FIG. 4 is a schematic view of an exemplary distal cap 170 that may be utilized in the construction of an exemplary expandable electrode assembly such as, for example, expandable electrode assembly 30, as described herein. FIG. 5A is a schematic view of a flattened array 150 of multiple flexible splines 160 that may be engaged with each of the slots 174 provided in the distal cap 170 to form an electrode assembly 30, and FIG. 5B is a close-up, schematic view of the distal ends 178 of each of the splines 160 of the flattened array 150.

In many cases, the distal cap 170 may be machined or laser cut from a metal or suitable plastic such that it has a desired size and shape. As shown in FIG. 4, the distal cap 170 may be fabricated such that it has a substantially hollow, cylindrical shape, and may include two or more slots 174 spaced an equal distance from one another about an outer circumference of the distal cap 170. In some cases, as shown in FIG. 4, each of the slots 174 may have a height h greater than a width w such that they are capable of receiving and retaining a distal end 178 of a respective flexible spline 160 when the distal end 178 of the flexible spline is inserted into the slot 174. The distal end of the distal cap 170 may be rounded such that it provides the catheter 10 with an atraumatic distal tip. In addition, the distal cap 170 may include a distal aperture 182, but this is not required. The aperture 182 may facilitate an introduction of an adhesive or other suitable potting material that may be provided as a secondary means of securing the distal ends 178 of each of the flexible splines 160 to the distal cap 170. In some cases, during construction of any one of the electrode assemblies, as described herein, a cylindrical tube, plug, or gasket may be inserted into the interior cavity of the distal cap to seal any remaining gaps between the splines and the slots subsequent to assembly. Alternatively, the distal end of the distal cap 170 may be solid.

Turning now to FIGS. 5A and 5B, the flattened array 150 of multiple flexible splines 160 may be initially fabricated as a flexible, multi-layered sheet including at least one flexible printed circuit bonded to a substrate. In some cases, the multi-layered sheet includes a first flexible printed circuit bonded to an upper surface of a substrate and a second flexible printed circuit bonded to a lower surface of the same substrate such that each of the flexible splines 160, when formed, have at least one electrode located on an outer surface and at least one electrode located on an inner surface of each of the splines 160. The substrate may include a shape memory material. This is just one example. The flexible multi-layered sheet including the flexible printed circuit is then laser cut or die cut in a direction along its longitudinal axis to form each of the individual, flexible splines 160. For example, the flexible multi-layered sheet including the flexible printed circuit is then laser cut or die cut to separate and form two or more flexible splines. In other cases, the flexible multi-layered sheet may be fabricated from a dual-sided flexible printed circuit having electrodes located both an upper surface and a lower surface.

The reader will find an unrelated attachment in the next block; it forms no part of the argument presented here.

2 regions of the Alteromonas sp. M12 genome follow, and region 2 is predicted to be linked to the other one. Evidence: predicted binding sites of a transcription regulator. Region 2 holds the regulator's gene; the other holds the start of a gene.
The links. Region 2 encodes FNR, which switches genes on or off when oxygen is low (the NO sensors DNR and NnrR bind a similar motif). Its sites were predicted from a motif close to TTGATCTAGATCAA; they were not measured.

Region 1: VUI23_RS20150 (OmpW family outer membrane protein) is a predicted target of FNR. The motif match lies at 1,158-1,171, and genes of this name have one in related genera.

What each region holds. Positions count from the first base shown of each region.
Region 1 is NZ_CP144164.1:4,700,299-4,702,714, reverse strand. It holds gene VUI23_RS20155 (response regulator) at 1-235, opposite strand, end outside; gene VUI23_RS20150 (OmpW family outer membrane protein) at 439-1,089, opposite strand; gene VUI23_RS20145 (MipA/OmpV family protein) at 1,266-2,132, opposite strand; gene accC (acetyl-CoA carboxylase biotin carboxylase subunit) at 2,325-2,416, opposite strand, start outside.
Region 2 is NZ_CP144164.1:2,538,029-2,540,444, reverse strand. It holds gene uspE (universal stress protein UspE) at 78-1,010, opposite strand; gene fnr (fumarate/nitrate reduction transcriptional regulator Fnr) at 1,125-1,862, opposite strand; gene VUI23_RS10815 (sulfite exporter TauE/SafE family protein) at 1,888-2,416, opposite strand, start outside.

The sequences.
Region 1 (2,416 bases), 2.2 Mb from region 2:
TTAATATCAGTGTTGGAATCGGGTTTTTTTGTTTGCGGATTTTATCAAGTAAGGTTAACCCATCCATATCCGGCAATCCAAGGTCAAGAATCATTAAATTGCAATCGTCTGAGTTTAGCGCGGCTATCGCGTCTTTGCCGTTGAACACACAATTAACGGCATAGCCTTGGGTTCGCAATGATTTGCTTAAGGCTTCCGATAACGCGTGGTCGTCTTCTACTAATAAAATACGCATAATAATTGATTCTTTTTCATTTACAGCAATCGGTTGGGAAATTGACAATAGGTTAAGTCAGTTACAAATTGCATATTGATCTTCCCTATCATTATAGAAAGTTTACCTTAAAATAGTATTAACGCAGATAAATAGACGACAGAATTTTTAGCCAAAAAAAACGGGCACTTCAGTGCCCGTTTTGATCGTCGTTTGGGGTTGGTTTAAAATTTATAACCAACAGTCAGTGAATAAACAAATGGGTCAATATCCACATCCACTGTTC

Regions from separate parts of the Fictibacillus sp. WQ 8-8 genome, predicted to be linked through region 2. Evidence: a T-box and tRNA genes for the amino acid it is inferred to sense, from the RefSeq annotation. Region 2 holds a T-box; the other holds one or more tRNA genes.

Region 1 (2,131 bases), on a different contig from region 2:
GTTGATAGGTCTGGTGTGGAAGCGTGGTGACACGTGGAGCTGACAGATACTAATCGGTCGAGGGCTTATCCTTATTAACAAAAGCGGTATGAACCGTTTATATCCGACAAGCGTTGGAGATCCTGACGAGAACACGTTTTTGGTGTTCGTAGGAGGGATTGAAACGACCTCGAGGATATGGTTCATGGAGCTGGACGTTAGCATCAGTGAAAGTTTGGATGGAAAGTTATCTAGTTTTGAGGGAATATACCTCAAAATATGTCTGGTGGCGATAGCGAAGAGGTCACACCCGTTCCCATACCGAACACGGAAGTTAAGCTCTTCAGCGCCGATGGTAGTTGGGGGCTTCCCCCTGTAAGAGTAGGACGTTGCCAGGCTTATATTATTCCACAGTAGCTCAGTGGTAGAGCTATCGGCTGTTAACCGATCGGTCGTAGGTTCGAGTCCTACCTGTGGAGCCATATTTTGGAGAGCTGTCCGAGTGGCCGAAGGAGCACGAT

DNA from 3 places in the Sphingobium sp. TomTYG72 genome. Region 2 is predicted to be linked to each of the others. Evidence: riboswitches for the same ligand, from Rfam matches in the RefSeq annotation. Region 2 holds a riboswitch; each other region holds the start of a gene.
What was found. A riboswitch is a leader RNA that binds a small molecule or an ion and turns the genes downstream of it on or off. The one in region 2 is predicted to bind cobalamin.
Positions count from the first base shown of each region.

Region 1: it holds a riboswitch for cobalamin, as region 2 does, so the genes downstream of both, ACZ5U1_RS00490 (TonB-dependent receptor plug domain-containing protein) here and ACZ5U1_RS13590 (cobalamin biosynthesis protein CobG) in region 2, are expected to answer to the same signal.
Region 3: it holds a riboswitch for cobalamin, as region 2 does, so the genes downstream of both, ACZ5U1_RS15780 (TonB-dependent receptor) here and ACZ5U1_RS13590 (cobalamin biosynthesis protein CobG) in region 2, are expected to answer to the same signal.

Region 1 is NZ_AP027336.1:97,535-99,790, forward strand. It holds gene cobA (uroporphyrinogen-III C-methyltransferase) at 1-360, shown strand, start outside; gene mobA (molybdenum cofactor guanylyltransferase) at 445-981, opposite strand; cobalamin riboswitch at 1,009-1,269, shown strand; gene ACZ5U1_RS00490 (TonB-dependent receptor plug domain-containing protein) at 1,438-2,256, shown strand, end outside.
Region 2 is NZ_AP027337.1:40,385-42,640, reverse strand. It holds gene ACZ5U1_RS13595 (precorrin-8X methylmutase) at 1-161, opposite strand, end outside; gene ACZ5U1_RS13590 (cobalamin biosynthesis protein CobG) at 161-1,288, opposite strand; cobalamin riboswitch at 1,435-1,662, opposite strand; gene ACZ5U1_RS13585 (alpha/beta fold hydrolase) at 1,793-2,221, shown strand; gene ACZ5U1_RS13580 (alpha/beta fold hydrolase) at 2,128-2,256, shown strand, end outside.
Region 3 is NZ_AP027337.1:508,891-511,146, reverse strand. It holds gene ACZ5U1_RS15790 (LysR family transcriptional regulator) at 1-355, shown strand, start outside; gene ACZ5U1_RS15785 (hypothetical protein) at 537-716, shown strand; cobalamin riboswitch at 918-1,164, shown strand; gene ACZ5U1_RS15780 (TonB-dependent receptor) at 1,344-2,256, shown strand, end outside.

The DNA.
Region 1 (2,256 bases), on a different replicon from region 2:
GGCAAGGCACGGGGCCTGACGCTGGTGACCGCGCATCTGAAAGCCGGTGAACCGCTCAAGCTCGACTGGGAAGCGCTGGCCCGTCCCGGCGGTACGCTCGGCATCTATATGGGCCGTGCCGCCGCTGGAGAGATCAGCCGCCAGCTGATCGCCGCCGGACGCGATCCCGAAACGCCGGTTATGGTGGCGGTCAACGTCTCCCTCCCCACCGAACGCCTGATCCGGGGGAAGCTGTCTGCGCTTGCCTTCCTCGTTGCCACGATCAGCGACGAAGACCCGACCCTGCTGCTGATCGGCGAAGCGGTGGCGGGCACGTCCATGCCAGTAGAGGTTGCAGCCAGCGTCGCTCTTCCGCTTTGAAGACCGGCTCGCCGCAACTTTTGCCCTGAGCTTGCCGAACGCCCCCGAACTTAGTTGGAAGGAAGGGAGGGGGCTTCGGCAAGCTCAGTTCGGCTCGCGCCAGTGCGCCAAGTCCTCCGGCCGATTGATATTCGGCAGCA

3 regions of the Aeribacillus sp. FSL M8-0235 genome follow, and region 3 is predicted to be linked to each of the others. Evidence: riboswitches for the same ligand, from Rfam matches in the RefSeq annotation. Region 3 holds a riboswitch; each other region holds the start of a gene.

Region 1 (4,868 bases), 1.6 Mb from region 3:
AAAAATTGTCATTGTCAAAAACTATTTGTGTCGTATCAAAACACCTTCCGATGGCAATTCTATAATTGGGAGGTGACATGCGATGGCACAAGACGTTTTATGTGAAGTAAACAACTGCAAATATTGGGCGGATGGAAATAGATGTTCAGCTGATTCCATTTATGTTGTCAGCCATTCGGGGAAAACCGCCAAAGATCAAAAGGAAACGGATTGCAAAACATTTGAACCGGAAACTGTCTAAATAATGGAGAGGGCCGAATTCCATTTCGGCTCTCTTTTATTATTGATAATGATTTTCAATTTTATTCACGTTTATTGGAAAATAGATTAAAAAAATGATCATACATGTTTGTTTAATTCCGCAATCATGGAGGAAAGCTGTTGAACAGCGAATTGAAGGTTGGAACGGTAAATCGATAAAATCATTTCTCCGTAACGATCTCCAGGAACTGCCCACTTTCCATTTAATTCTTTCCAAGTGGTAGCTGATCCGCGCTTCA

The various materials used to fabricate the flexible multi-layered sheet from which the flexible splines 160 are formed may be selected such that each of the flexible splines 160 has a desired flexibility profile. The materials used to fabricate the flexible multi-layered sheet from which the flexible splines 160 are formed may be selected such that the flexible splines 160 are capable of some degree of deformation so that they can be twisted, rotated, and/or bent to facilitate insertion of their distal end into a distal cap (e.g. distal cap 170) during construction of an electrode assembly such as, for example, electrode assembly 30. In some cases, at least one of the layers or substrates of the multi-layered flexible sheet may include a shape memory material such as, for example, Nitinol or another super-elastic material. Incorporation of a Nitinol or super-elastic layer or substrate into the flexible multi-layered sheet from which the flexible splines 160 may be formed may provide the splines 160 with a degree of flexibility and deformation needed such that they can be twisted or rotated about a major axis to facilitate insertion of their distal end into a distal cap (e.g. distal cap 170) during construction of an electrode assembly such as, for example, electrode assembly 30.